Sunday, April 11, 2010

On Divine Mercy

What stood out to me about the three readings from Acts, Revelation, and the Gospel of John in today’s Holy Mass was the relationship between the revelation of Christ’s resurrection and the mission of the Church to act as a force for good in the world through corporal and spiritual works of mercy.

In the first reading, we hear of the apostles working wonders among the people in Christ’s name “Many signs and wonders were done among the people at the hands of the apostles.” These signs took the form of curing the physical ailments of the people as well as healing their spiritual afflictions. The former is a corporal work of mercy, while the latter is a spiritual one.

Christ appears to John in his seclusion on the tiny island of Patmos in the second reading. I had the great fortune to visit the island a few years ago and can attest to the utter solitude and austerity of the place. Jesus exhorts John to “write on a scroll what you see.” What follows are the revelations recorded in the final book of Sacred Scripture. This, too, is a spiritual work of mercy in that John’s apocalyptical writing touches upon each and every one of our spiritual responsibilities as Christian men and women: to instruct the ignorant, to counsel the doubtful, to admonish sinners, to bear wrong patiently, to forgive offenses, to comfort the afflicted, and to pray for the living and the dead.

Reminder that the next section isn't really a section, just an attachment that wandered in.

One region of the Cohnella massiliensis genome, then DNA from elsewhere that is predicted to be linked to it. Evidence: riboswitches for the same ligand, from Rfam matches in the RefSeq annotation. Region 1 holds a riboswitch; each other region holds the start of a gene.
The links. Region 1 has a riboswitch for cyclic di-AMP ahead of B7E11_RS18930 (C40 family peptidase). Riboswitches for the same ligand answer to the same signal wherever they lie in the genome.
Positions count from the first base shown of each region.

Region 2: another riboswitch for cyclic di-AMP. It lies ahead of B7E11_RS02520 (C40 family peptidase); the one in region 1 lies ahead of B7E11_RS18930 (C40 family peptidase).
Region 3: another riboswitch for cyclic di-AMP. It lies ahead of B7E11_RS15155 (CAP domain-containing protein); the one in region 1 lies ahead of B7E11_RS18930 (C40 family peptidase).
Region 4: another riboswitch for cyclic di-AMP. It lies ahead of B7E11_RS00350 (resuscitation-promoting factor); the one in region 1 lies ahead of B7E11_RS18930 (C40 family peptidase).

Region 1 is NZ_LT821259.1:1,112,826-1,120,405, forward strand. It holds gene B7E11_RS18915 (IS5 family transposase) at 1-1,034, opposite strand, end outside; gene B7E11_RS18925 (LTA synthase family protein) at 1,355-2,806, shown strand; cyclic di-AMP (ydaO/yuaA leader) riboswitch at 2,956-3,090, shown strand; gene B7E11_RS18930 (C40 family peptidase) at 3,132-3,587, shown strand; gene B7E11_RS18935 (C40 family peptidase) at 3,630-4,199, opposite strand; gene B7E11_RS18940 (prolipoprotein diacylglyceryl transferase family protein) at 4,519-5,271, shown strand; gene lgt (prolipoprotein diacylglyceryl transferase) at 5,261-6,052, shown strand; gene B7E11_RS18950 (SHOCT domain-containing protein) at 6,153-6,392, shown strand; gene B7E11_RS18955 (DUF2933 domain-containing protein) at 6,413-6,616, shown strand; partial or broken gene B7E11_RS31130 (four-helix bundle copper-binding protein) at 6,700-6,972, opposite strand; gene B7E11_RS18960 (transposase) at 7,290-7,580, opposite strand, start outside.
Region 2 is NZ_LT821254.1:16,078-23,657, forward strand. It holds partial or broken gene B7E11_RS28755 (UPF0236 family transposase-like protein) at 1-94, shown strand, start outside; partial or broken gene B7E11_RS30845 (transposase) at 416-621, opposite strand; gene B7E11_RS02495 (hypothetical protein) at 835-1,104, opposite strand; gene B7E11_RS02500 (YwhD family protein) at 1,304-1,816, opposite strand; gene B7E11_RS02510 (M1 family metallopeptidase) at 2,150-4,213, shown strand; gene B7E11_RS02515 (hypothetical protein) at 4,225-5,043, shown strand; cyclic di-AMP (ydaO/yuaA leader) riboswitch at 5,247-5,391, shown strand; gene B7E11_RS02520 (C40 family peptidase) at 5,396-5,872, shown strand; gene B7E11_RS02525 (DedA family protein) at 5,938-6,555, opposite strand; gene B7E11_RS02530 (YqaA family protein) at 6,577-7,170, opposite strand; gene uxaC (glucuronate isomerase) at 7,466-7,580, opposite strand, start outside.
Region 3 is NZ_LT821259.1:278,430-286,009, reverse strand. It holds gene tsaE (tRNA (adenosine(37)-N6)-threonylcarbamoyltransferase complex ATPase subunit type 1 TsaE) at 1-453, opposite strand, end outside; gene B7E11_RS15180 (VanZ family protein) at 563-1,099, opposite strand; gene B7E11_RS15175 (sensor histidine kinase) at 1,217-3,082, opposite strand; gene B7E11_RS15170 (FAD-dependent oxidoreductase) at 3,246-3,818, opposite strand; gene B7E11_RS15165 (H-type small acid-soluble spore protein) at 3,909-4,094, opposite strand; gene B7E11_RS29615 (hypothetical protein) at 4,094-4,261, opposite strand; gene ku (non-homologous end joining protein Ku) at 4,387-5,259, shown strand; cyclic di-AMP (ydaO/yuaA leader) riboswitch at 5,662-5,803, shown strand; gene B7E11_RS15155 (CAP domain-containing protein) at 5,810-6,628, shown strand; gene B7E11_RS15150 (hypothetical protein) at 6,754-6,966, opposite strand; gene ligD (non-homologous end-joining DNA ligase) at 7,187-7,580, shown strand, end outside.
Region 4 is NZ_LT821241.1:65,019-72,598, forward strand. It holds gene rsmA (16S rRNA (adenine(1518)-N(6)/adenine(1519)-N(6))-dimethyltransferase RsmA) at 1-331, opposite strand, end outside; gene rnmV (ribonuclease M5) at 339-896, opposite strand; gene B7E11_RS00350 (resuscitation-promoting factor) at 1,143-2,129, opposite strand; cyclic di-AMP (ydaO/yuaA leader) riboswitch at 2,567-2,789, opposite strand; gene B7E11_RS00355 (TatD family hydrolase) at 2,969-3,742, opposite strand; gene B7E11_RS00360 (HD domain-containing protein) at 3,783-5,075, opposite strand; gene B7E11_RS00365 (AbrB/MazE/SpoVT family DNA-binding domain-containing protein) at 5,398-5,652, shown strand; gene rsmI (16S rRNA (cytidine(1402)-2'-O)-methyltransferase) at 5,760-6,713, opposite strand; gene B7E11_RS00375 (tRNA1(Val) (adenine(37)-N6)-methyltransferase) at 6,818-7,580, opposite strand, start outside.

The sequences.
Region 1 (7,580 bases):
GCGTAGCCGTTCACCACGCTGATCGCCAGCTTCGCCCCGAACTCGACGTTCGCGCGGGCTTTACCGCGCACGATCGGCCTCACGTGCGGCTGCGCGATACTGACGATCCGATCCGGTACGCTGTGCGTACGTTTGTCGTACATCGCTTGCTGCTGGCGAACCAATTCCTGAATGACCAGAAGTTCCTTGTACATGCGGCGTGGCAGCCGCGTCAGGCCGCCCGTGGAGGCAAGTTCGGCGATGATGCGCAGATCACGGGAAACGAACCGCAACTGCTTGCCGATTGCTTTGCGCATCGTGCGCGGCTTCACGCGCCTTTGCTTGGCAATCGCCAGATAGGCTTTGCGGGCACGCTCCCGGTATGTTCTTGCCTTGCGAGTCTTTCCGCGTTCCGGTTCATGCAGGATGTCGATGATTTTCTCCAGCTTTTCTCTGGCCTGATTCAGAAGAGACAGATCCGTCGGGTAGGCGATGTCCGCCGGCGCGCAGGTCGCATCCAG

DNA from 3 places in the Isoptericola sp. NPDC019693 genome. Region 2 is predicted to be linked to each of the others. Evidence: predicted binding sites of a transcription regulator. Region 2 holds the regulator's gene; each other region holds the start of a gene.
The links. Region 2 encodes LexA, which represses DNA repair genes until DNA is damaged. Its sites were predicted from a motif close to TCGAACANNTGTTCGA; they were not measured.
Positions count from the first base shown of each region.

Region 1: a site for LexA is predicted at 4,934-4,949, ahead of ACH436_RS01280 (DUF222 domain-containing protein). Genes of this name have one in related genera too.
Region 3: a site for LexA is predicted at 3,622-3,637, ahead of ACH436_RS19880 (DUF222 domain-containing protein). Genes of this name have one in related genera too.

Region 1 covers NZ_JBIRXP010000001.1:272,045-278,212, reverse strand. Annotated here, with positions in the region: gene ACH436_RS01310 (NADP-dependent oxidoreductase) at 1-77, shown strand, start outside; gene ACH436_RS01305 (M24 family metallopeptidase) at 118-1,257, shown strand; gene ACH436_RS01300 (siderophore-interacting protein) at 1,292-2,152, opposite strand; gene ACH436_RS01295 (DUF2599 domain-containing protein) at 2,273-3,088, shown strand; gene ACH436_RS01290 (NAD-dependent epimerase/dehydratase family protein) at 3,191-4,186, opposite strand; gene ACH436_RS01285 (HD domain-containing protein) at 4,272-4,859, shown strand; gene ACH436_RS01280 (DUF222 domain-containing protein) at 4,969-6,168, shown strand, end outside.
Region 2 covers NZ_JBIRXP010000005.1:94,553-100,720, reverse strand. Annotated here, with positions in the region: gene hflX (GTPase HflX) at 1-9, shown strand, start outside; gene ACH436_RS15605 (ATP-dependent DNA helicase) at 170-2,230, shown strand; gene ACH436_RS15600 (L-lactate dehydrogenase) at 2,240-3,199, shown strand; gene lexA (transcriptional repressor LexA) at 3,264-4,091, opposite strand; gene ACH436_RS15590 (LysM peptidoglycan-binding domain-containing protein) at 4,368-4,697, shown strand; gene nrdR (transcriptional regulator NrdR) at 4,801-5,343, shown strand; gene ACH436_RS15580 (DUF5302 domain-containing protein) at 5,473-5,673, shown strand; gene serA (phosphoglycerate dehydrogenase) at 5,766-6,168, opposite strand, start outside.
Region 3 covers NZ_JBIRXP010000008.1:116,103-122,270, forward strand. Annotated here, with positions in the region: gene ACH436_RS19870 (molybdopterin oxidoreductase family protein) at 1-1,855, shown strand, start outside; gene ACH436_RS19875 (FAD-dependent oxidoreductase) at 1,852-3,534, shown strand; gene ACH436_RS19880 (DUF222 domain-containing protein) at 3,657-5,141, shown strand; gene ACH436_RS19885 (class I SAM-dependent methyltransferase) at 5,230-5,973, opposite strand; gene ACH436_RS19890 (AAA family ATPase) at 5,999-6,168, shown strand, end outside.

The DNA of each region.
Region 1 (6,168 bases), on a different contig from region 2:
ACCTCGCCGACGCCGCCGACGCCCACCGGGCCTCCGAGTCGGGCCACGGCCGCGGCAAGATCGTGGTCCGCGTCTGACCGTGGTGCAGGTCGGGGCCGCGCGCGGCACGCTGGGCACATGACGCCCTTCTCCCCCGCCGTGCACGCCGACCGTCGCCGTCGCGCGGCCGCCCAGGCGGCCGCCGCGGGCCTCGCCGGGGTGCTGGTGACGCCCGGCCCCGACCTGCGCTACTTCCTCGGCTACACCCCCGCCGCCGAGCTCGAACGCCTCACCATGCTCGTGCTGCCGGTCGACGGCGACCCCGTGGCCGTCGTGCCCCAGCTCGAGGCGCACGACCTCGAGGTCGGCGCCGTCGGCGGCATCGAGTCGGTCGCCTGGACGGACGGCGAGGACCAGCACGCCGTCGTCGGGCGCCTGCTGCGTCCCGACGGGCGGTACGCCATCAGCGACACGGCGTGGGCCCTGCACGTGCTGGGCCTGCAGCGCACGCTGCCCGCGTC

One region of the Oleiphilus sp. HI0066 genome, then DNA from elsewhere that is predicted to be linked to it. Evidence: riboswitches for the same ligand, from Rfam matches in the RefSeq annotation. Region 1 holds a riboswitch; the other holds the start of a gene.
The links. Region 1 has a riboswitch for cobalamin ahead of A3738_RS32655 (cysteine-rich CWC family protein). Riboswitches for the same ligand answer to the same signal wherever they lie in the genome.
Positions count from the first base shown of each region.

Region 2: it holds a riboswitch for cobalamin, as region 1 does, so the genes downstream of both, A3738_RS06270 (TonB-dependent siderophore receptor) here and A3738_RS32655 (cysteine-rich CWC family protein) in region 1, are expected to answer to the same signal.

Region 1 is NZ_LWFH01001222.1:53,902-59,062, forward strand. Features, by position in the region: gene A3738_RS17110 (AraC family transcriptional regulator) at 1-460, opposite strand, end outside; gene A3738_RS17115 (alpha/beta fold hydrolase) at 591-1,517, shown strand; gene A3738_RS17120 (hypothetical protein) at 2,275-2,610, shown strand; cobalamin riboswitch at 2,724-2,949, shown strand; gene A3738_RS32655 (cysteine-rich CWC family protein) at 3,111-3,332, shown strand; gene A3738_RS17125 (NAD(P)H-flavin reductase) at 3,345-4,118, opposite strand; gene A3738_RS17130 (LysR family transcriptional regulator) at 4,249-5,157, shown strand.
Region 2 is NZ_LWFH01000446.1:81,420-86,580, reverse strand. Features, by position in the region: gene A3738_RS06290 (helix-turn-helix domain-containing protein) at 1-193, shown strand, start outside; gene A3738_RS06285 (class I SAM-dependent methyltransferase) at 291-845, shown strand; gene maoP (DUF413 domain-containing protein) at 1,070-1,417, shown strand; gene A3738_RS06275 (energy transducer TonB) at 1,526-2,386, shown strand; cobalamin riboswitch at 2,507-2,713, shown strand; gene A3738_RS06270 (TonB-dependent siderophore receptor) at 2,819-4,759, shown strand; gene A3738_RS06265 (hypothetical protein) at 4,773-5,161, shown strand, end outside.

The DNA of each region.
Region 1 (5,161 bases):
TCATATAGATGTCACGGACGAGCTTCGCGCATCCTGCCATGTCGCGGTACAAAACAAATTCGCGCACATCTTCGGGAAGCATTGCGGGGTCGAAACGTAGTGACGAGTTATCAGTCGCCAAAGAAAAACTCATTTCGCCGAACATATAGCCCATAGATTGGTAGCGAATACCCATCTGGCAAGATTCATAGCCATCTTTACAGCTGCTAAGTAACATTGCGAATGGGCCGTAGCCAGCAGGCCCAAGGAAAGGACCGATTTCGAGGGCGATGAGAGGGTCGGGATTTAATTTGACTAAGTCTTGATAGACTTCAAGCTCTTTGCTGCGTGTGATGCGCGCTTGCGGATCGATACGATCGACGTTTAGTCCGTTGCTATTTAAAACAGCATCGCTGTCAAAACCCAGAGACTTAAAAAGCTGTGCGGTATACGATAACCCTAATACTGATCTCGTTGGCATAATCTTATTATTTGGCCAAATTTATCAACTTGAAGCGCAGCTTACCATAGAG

Jesus appears to the apostles in the upper room in John’s gospel. We then listen to the familiar story of Thomas’s famous doubt and the subsequent affirmation of his beliefs when Christ appears for a second time to his disciples. The apostle touches Christ’s wounds and cries out, “My Lord and My God!” Wouldn’t it be a marvel if we all proclaimed this truth with such simple ineffability as Thomas? Christ shows us his personal theology of mercy in his sublime utterance “Peace be with you.” Is not carrying His peace within us and sharing it with others the surest path to mercy? Furthermore, is not the reception of the most Holy Eucharist the best means by which to touch Christ’s wounds as Thomas did and be reconciled with God in His Divine Mercy? Finally, doesn’t our acceptance of His Divine Mercy encourage us to forgive our fellow man his transgressions against us as the Lord’s Prayer exhorts?

Lord, grant that I my receive your precious Divine Mercy with a thankful and contrite heart; grant that I may be moved by the revelation of your loving resurrection to be more merciful to my fellow man by gladly performing corporal and spiritual works of mercy with a joyful heart, as your apostles did and continue to do for your greater glory; grant that I may have the courage to love you with all my heart, with all my soul, with all my mind, and with all my strength, and to love my neighbor as myself, for these are your two great commandments, and they are impossible without your mercy to guide us. Amen.

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